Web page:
Van Rompuy LSE Speech Proves The Value Of Words

By Andrew Ivey | Speeches

Sep 08

In the week that Germany’s Constitutional Court gave its verdict on the EU bailout, this Herman Van Rompuy LSE speech at the London School of Economics (LSE) yesterday was well-timed. Well-timed and well-executed. Because this was a speech that laid out the views of the President of the European Council to an appreciative audience of economists and political scientists.

Rompuy LSE speech

Herman Van Rompuy LSE Speech Notes The EU Bailout

The introduction to this Van Rompuy LSE speech was a classic case of setting the scene, the context and his own expertise in the field.

When I studied economics myself, more than forty years ago, I was much taken by Ralf Dahrendorf—who later was a famous LSE director and played so many roles in British, German and European society.

Ah yes, Ralf Dahrendorf. And so his speech continued in such a rich vein as it explored the economic problems since the Lehman Brothers bank collapse of 2008, sovereign debt and indebtedness in general. Much of this was pretty complex to a layman. But he had the right audience at the LSE.

Eurozone Focus For Van Rompuy Speech

Clearly his LSE speech also focused on the future of the Eurozone, the Euro itself and the EU. Without tub-thumping, he re-asserted his confidence in their respective futures:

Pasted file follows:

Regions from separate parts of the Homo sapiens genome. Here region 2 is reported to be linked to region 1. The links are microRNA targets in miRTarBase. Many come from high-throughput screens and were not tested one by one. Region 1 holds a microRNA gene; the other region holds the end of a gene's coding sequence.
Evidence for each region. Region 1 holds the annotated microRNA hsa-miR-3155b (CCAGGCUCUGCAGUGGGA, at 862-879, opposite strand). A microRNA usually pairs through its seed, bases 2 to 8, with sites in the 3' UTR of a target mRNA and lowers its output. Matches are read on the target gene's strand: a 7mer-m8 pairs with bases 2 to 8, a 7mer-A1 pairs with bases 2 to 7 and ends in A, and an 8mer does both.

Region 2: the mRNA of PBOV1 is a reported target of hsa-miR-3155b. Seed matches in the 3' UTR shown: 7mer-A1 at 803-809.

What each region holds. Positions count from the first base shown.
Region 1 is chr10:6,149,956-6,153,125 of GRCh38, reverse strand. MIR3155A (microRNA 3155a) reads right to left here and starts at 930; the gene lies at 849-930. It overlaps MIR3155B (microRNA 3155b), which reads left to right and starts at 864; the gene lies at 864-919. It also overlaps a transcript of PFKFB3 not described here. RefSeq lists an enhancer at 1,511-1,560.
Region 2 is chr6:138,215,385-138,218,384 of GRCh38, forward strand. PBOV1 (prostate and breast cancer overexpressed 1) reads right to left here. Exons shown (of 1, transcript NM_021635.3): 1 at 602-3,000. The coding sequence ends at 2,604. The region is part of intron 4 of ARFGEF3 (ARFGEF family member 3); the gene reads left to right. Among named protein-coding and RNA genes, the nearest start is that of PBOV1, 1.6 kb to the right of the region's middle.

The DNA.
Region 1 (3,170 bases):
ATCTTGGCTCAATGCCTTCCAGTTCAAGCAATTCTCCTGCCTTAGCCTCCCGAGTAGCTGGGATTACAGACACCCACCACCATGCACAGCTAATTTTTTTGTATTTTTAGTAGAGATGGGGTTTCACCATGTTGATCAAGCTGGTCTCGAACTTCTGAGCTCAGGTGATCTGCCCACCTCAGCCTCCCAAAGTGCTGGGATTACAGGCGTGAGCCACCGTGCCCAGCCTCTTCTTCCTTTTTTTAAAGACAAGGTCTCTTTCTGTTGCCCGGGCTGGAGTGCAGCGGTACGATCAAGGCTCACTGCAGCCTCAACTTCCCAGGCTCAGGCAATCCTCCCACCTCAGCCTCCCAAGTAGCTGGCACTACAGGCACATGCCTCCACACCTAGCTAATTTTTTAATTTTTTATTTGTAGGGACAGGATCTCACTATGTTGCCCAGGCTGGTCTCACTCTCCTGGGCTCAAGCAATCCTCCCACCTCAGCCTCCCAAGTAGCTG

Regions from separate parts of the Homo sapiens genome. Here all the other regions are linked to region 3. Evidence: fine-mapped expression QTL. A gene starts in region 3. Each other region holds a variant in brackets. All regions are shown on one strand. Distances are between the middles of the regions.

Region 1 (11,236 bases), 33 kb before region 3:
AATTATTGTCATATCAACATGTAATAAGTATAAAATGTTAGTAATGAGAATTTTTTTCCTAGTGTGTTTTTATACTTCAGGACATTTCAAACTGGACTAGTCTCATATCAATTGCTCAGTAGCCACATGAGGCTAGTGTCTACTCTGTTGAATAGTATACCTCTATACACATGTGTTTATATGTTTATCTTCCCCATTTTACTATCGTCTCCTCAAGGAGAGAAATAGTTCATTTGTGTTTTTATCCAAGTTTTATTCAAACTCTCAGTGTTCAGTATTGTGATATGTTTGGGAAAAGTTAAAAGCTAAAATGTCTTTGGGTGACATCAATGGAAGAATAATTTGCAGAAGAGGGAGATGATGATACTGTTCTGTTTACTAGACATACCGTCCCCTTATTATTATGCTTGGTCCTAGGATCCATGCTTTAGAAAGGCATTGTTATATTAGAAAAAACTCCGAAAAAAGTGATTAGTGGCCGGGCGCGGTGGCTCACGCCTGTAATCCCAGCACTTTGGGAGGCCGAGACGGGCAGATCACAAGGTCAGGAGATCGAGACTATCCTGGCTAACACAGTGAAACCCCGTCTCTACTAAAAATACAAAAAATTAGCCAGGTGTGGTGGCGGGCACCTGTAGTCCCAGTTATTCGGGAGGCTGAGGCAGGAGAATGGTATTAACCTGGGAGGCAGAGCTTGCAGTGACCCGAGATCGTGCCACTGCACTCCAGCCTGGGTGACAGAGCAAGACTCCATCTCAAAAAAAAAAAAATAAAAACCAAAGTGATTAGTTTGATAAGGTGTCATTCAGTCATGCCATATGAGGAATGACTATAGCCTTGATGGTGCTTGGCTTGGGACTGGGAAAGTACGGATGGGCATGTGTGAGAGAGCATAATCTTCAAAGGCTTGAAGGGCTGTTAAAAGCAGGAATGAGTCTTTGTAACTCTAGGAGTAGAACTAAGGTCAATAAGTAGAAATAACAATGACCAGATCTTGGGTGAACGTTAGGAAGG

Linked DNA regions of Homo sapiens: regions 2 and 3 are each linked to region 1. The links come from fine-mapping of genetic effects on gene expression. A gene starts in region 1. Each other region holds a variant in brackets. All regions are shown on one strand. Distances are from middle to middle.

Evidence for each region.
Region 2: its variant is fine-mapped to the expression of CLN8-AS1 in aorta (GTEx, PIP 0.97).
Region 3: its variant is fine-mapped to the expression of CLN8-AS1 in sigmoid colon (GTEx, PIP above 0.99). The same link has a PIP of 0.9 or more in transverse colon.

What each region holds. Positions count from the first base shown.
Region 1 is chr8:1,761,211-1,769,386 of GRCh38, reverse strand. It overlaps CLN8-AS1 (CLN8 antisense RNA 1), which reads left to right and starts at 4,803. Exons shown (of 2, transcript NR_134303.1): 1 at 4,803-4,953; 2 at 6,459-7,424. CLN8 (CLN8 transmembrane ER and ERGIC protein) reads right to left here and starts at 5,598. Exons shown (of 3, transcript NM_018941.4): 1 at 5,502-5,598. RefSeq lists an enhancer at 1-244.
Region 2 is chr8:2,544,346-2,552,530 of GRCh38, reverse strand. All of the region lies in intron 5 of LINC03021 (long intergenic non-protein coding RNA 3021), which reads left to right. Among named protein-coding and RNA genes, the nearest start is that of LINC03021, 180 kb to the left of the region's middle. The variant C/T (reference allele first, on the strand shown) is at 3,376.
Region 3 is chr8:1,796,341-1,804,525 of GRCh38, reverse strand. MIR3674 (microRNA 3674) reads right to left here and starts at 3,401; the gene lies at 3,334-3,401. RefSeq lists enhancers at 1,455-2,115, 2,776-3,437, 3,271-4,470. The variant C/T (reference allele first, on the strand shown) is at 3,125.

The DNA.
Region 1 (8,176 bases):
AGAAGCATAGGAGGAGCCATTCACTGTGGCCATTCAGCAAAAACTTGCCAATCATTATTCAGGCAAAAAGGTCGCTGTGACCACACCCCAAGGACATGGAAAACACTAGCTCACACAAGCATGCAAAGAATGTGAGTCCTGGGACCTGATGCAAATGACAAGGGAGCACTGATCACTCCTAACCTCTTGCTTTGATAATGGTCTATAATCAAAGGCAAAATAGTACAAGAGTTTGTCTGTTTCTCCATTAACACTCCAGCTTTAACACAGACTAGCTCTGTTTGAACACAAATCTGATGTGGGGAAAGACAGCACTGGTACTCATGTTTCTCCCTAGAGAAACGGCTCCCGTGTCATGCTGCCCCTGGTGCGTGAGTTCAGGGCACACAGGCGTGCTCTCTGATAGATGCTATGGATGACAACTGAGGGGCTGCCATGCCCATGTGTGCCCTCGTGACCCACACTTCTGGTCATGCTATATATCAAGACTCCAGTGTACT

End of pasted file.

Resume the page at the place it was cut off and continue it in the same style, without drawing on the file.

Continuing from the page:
Seen in the light of history, the European Union is too precious an achievement to be put in jeopardy! I say this in a calm and determined way: this generation in politics will do, what must be done.

He’s not English, yet the language in his speech was choice and vivid. So, he treated his LSE audience to:

The political and economic costs of going back are mind-boggling.

and,

Most urgent is to draw the lessons from the recent crisis–from the global roller-coaster which started 4 years ago, and reached a decisive turn in Europe in early 2010 when the Greek problem
exploded upon the stage.

Metaphors In This Van Rompuy LSE Speech

Here was a marvellous metaphor to conjure up the economic highs and lows of the past four years…except that it’s been mainly a descent since 2007.

And was there some forethought in the word link of the “Greek problem” and “the stage”? I think so. But the speaker was too polite to mention either Greek tragedies, Greek choruses, siren voices or Herculean efforts.

Enough. This was a worthy speech from a speaker who we often overlook in the drama that is Eurozone realpolitik.

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About the Author

The Principal Trainer at training business Time to Market. Based in Oxford, I run presentation and public speaking training courses, coaching sessions and seminars throughout the UK.

  • C says:

    I was at this talk. I was completely under-whelmed by his performance. Not only did he avoid answering the toughest question asked of him–whether he planned to recommend the use of Eurobonds or not–his speech reflected and was grounded in the same set of conservative concepts and ideologies that have helped cause the financial crisis in the first place. He was keen to lecture how important it was that the toughest decisions must be made at the “highest levels,” yet not once did he offer any reflections on the growing levels of popular discontent with the Euro experiment in places like Greece and Spain. Also, on the one hand he wanted to draw a parallel between today and the events of the 30s, but when he was reminded by someone in the audience that the 30s led to fascism, he quickly said that the crisis today is not nearly as bad as the 30s. Overall, like this blog suggests, he demonstrated the same measured form of English prose–read: lack of vision–that continues to plague the leaders of the EU.

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